As a single mother of five, many people helped me get back to my profession.  But none more than my five children, Terence, Maddie, Peter, Anne and Pat. They made sacrifices for me, and without their genuine enthusiasm, encouragement and support, I never would have been able to take the first step toward working- for a second time.

Kelly Keefe Marcoux, Ph.D. ’22
Kelly Keefe Marcoux, Ph.D. ’22Kelly Keefe-Marcoux, Ph.D., is a leader in pediatric health care with decades of experience in pediatric nursing and medicine, primarily as a Pediatric Acute Care Nurse Practitioner and administrator. She received her BSN from Johns Hopkins University, MSN from University of Pennsylvania, and PhD in Nursing from Seton Hall University. Her expertise comes from over 30 years of experience in pediatric acute care, beginning as the first Pediatric Critical Care Nurse Practitioner in the tristate area, and evolving into quality improvement, academia, and hospital leadership roles throughout her tenure. She currently serves as the Vice President of Patient Care Services and Chief Nursing Officer for Children’s Specialized Hospital, an RWJBarnabas facility, the nation’s leading provider of inpatient and outpatient care to children with special health care needs.

Keefe-Marcoux has presented nationally and internationally on topics ranging from family-centered care to APN productivity.  She has published in multiple peer-reviewed journals as well as numerous book chapters on a variety of topics.  Her recently published dissertation focused on parent’s perception of family-centered care in the critical care environment and how the provision of this care influenced parental stress.  Additionally, she developed the first Pediatric APN Fellowship programs in Developmental-Behavioral Pediatrics and Pediatric Physical Medicine and Rehabilitation in the United States. She currently serves as the co-chair for NAPNAPs Children & Youth with Special Health Care Needs SIG. She is nationally certified as a Pediatric Acute Care Nurse Practitioner by PNCB and as a Primary Care Pediatric Nurse Practitioner by ANCC.

Theresa Ellis ’14
Theresa Ellis ’14After earning her BSN from Seton Hall University in 2014, Theresa Ellis completed a psychiatry nurse residency at Vanderbilt University Medical Center in Nashville, TN. Her passion for becoming a psychiatric nurse practitioner led her to pursue further studies at the University of San Diego. During her time in California, Ellis was awarded a CalSEARCH grant, enabling her to work on creating patient-centric environments for individuals with neurocognitive disorders. Ellis then relocated to Texas and successfully completed her MSN degree at the University of Texas at Arlington.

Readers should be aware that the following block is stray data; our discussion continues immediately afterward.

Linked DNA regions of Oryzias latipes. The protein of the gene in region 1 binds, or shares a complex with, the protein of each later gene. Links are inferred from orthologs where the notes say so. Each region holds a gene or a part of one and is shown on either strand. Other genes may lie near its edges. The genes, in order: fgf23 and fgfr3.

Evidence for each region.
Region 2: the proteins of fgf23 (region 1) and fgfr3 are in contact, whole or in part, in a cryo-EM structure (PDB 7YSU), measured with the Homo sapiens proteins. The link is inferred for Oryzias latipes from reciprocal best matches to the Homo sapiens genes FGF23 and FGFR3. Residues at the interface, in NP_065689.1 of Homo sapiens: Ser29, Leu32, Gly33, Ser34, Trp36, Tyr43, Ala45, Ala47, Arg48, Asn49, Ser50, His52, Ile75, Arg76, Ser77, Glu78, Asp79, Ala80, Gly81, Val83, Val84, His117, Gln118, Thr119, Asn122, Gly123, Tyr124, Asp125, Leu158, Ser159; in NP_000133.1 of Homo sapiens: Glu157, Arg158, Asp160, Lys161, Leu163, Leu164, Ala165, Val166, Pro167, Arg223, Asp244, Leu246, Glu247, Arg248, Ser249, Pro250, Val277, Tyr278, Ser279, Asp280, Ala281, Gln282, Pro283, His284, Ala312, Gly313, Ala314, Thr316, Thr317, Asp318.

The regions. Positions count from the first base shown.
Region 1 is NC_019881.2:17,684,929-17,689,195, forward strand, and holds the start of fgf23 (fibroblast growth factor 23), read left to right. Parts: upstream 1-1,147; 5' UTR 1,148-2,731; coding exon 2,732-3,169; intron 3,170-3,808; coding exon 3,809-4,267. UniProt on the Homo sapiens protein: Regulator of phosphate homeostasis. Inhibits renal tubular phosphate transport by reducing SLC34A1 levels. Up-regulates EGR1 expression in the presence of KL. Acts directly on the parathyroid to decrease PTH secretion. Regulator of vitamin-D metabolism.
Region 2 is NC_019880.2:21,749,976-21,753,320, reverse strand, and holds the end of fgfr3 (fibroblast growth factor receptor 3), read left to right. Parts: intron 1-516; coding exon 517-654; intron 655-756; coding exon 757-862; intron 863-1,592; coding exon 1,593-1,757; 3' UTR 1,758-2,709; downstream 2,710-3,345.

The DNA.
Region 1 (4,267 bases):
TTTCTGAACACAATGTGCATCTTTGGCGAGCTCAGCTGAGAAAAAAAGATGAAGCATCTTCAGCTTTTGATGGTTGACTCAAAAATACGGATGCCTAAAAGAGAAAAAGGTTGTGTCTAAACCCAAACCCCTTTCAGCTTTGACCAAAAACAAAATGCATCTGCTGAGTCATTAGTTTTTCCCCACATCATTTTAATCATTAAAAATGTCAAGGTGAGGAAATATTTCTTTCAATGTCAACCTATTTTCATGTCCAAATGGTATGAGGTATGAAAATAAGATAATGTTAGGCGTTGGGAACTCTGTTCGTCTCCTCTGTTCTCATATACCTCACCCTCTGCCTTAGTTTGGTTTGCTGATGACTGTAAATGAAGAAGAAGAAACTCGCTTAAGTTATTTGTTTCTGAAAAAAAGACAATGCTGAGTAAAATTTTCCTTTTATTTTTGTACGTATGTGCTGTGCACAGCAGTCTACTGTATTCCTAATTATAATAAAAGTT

Currently, Ellis is a valuable member of the Consult Liaison Psychiatry Service at Parkland Hospital, where she provides comprehensive care for medically admitted patients with co-occurring psychiatric needs. In addition to her clinical responsibilities, Ellis serves as the advanced practice service lead, overseeing the APPs across Parkland's eight behavioral health clinics, consult service, and inpatient psychiatric unit.

Driven by her dedication to promoting equitable access to healthcare, Ellis joined the institutional ethics committee at Parkland. In 2023, she presented at the Carol Carfang Nursing and Healthcare Ethics Conference where she highlighted the advantages of an interdisciplinary approach to ethics consultations for behavioral health patients. Ellis has also co-authored a chapter in the upcoming book Complex Ethics Consultations: Cases that Haunt Us - Volume Two, focusing on the ethical concerns regarding reproductive rights in patients with surrogate decision makers. Her commitment to research and advocacy for vulnerable populations led to her contributions on a presentation at the American Psychiatric Association (APA) Conference titled "Antipsychotic Induced Hypothermia in Jail Patients: A Rare Adverse Effect Meets Structural Vulnerability."

Beyond her clinical work and research, Ellis is actively involved in nursing education. She serves as an adjunct faculty member at Texas Woman’s University, where she teaches didactics and supervises clinical experiences for undergraduate nursing students.

Ellis is a proud member of esteemed professional organizations, including the Sigma Theta Tau International Honor Society of Nursing (Delta Theta Chapter) and Psychiatric Advanced Practice Nurses of North Texas.

Ellis’s ongoing journey as a psychiatric nurse practitioner is driven by her ambition to continue her quest for learning and her desire to pursue a Doctor of Nursing Practice in executive leadership. With this advanced degree, she aspires to further enhance hospital care for psychiatric patients and improve outcomes within the mental healthcare ecosystem.